Due to the gravity of his misconduct, M.L.B.'s burden at the rehabilitation hearing was a heavy one. Most assuredly, reformation and rehabilitation are essential elements of one's present character and fitness to occupy a position of trust and confidence as a counselor to Florida citizens. However, one having gone so far astray as to engage in serious criminal conduct and breach of trust just days before entering law school and having thereafter demonstrated a further lack of candor must demonstrate behavior and character of the highest level subsequent to the disqualifying conduct in order to clearly and convincingly establish that admission is proper to a profession that requires its members to be absolutely above and beyond suspicion. After consideration, we agree with the Board's conclusion that M.L.B. failed to prove rehabilitation by clear and convincing evidence and approve its recommendation that he not be admitted to the bar at this time.
A. Unimpeachable character and moral standing in the community.
As to this element of rehabilitation, M.L.B. submitted ten letters and two affidavits from individuals recommending his admission to the bar. Review of these letters and affidavits reveals that, while some demonstrate knowledge that M.L.B. was previously denied admission, a majority of them do not demonstrate knowledge of the underlying misconduct and criminal behavior. It is important for those attesting to an applicant's moral character to be aware of his or her past misconduct, and recommendations from those who are unaware of it may be given less weight. See Florida Bd. of Bar Exam'rs re J.C.B., 655 So.2d 79, 82 (Fla.1995)(noting concern that “most of [the applicant's] character witnesses did not know why he was disbarred”). When one makes recommendations for an individual's admission into a profession that demands the highest levels of trust and confidence, it is exceedingly important that the recommendation be viewed only through the scope of knowledge of facts upon which it has been based. Mere knowledge that one has been previously refused admission is far different than knowledge that past criminal conduct was the reason for the denial. Accordingly, the Board correctly discounted the weight given to many of M.L.B.'s letters of recommendation.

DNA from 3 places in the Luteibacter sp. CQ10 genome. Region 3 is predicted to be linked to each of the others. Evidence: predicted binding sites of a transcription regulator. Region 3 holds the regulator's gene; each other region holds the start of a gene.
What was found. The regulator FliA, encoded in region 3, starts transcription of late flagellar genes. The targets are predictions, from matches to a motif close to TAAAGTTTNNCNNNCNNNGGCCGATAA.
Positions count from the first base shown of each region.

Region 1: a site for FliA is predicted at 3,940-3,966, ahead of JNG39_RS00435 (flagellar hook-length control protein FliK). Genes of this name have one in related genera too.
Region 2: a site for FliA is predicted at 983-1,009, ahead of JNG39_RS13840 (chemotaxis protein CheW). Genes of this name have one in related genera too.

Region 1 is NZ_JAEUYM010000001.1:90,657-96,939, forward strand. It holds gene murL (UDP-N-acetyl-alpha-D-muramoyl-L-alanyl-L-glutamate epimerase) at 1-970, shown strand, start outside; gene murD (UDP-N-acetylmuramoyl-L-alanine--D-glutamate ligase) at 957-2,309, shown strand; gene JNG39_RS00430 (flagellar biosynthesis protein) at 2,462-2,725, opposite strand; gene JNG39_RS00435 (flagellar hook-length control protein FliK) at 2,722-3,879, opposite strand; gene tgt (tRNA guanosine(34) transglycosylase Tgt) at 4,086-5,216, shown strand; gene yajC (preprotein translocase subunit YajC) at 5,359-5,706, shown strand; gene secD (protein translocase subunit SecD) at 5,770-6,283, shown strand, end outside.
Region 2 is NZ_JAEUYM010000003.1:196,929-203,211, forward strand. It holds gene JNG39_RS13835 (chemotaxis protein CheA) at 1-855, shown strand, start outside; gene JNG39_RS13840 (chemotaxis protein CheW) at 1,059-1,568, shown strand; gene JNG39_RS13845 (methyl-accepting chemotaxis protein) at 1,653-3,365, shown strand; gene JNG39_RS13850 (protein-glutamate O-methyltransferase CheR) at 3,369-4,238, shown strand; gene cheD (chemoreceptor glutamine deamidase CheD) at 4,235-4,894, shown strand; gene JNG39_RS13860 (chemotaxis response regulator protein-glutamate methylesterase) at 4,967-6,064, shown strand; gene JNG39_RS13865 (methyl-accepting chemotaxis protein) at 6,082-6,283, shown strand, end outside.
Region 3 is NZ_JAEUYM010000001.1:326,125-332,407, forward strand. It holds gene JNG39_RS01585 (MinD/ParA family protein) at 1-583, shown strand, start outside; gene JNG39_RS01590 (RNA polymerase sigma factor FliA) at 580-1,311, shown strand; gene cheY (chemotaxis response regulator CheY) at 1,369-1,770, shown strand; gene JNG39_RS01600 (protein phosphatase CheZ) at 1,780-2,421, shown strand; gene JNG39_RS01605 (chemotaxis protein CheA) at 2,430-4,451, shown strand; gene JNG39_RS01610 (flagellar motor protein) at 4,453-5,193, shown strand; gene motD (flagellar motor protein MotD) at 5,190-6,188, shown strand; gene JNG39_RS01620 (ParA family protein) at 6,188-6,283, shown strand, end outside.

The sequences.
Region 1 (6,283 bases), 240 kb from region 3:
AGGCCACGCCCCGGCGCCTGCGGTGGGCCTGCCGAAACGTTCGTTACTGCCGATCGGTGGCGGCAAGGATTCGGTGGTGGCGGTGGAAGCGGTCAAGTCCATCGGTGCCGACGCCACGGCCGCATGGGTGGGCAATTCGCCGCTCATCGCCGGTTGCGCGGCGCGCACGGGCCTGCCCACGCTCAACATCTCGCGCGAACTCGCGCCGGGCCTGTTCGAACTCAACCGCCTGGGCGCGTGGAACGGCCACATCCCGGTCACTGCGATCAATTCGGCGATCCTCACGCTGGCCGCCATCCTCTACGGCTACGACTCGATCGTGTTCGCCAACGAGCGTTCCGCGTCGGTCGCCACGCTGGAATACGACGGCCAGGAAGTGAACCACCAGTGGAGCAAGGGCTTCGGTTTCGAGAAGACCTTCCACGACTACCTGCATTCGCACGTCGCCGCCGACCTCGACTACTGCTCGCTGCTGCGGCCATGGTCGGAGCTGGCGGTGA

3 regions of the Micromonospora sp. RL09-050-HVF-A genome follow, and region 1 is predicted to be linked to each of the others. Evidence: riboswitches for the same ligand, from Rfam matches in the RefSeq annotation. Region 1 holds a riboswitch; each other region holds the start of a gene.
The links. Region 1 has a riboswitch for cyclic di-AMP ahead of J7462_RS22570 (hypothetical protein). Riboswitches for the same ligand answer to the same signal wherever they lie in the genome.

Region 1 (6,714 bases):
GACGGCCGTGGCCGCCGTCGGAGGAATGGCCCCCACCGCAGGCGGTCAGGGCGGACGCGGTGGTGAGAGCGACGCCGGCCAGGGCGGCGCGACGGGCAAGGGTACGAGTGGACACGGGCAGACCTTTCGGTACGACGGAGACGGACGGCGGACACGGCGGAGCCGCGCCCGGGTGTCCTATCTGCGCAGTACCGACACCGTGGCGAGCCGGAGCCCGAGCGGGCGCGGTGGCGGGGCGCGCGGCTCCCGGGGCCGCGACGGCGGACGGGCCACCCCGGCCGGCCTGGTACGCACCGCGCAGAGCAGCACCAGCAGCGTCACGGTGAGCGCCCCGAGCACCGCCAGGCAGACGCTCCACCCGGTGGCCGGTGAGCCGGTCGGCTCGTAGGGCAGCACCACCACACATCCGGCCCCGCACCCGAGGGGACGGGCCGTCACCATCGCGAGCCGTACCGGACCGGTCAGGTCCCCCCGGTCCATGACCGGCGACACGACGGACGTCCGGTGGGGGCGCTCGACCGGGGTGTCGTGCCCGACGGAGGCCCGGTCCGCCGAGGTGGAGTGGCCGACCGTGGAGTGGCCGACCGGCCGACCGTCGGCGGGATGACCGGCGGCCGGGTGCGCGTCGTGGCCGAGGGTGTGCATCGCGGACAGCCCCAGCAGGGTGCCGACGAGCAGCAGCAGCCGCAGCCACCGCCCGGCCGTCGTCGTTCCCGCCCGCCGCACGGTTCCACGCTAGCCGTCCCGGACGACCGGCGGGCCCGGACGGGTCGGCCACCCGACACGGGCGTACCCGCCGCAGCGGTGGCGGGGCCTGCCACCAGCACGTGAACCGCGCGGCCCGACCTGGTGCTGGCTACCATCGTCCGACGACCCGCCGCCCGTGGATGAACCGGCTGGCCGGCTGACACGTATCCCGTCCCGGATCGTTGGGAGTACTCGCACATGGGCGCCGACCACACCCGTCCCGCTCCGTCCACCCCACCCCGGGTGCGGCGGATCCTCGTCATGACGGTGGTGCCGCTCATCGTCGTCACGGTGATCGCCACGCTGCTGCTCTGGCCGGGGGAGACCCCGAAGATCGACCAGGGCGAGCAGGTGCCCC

M.L.B. also argues that there is other evidence in the record of his character and reputation in the community. However, while his participation in city and neighborhood activities, his reputation for working with children, and his good reputation in law school may reflect favorably upon M.L.B., it was reasonable for the Board to conclude that these items were not clear and convincing evidence of his “unimpeachable moral character and reputation in the community.”
B. Personal assurances, supported by corroborating evidence, of a desire and intention to conduct one's self in an exemplary fashion in the future.
As to this element, the Board found that M.L.B. displayed a pattern of untruthfulness as shown by the two original “lack of candor” specifications found proven against him 2 in combination with and exacerbated by a misleading answer on his bar exam application and untruthful testimony at the rehabilitation hearing. The Board concluded that this pattern of untruthfulness was strong evidence outweighing his personal assurances and any corroborating evidence of his desire and intention to conduct himself in an exemplary fashion in the future. Words of promise ring hollow where there is no recognition of the wrongfulness of the conduct established by the legal record.